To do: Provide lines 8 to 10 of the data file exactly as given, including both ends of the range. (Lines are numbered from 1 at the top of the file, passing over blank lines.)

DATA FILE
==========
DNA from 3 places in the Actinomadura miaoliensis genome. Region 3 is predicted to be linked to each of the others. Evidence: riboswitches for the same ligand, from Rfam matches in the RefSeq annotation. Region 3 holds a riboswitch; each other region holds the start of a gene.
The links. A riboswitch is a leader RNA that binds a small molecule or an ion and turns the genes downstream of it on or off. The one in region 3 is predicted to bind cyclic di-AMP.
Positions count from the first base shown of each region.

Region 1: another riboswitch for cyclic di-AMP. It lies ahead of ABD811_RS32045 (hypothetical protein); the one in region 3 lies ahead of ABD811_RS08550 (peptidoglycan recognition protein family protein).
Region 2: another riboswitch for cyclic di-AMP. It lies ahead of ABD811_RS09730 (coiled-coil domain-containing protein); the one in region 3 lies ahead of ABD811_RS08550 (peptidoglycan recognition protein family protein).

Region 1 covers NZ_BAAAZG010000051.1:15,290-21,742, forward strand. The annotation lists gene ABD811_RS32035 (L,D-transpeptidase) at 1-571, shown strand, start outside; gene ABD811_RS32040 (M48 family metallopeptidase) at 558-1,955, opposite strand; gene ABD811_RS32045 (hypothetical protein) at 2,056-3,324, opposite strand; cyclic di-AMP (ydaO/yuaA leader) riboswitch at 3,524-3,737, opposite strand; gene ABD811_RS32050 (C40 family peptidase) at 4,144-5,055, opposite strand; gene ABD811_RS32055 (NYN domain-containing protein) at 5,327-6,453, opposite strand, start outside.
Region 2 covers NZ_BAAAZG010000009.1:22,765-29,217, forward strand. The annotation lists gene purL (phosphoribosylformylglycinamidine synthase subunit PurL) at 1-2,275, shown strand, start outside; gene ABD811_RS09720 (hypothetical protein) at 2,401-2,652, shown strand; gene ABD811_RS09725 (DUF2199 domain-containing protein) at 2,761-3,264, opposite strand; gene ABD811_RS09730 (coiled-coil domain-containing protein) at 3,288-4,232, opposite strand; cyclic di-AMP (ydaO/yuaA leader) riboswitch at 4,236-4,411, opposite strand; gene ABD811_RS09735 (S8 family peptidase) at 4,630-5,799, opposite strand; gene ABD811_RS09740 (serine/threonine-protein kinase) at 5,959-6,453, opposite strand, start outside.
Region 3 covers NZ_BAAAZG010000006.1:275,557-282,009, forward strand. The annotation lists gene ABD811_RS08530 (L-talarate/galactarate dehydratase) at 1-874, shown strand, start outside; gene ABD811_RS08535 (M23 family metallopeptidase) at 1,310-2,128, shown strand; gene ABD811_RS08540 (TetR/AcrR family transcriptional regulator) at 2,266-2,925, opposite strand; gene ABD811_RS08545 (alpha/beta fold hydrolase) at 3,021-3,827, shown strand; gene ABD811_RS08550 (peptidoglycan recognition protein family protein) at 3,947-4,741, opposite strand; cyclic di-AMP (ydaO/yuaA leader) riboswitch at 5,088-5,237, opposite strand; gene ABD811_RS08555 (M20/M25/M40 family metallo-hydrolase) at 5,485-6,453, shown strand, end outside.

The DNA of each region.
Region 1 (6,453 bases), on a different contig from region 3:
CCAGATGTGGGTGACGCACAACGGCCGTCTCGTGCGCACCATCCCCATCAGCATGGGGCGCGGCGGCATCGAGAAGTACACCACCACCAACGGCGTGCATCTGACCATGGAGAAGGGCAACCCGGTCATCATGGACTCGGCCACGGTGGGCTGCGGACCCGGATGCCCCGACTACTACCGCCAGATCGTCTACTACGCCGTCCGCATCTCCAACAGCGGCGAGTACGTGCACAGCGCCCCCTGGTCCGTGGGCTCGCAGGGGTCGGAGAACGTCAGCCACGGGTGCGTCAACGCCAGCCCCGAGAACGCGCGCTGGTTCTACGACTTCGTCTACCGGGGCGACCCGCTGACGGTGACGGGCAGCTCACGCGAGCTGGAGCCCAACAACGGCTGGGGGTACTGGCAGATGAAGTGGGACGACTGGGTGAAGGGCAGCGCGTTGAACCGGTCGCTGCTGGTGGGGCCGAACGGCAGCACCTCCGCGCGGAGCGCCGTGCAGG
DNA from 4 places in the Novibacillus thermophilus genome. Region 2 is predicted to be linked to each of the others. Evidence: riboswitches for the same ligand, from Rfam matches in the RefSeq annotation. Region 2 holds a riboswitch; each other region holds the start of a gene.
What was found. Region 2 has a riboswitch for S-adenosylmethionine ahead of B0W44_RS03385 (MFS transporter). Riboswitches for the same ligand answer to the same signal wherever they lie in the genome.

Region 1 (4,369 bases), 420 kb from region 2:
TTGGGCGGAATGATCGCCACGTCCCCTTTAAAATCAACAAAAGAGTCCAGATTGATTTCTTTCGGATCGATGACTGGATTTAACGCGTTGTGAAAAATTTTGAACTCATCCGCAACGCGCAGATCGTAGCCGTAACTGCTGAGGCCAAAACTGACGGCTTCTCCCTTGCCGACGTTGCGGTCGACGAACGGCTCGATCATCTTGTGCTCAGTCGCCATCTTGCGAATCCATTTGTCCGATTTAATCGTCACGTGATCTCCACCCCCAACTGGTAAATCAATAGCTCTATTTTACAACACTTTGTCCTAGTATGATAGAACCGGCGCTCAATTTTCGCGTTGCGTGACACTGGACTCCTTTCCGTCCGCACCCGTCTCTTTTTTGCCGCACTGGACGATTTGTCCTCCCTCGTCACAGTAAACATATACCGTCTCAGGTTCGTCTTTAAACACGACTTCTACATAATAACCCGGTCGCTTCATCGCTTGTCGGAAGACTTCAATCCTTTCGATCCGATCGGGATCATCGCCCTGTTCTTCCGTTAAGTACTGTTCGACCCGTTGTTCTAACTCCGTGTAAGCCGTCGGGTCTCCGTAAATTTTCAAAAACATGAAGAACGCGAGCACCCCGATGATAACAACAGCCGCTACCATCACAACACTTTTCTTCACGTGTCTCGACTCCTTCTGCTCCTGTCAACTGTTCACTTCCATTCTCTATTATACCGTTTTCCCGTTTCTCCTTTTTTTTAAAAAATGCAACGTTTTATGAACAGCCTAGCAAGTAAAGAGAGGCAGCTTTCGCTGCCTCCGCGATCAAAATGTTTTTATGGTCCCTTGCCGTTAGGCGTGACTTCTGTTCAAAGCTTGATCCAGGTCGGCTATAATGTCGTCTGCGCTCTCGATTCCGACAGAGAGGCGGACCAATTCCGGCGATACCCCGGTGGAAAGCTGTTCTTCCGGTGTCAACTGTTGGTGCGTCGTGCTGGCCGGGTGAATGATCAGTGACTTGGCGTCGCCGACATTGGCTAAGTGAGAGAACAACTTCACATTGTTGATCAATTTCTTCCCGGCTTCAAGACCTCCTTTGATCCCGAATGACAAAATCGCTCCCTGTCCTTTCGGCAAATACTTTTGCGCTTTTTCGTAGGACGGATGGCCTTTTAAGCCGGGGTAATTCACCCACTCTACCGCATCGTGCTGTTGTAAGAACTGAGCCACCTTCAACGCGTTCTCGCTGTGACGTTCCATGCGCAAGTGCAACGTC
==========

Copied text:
Region 3 covers NZ_BAAAZG010000006.1:275,557-282,009, forward strand. The annotation lists gene ABD811_RS08530 (L-talarate/galactarate dehydratase) at 1-874, shown strand, start outside; gene ABD811_RS08535 (M23 family metallopeptidase) at 1,310-2,128, shown strand; gene ABD811_RS08540 (TetR/AcrR family transcriptional regulator) at 2,266-2,925, opposite strand; gene ABD811_RS08545 (alpha/beta fold hydrolase) at 3,021-3,827, shown strand; gene ABD811_RS08550 (peptidoglycan recognition protein family protein) at 3,947-4,741, opposite strand; cyclic di-AMP (ydaO/yuaA leader) riboswitch at 5,088-5,237, opposite strand; gene ABD811_RS08555 (M20/M25/M40 family metallo-hydrolase) at 5,485-6,453, shown strand, end outside.

The DNA of each region.
Region 1 (6,453 bases), on a different contig from region 3: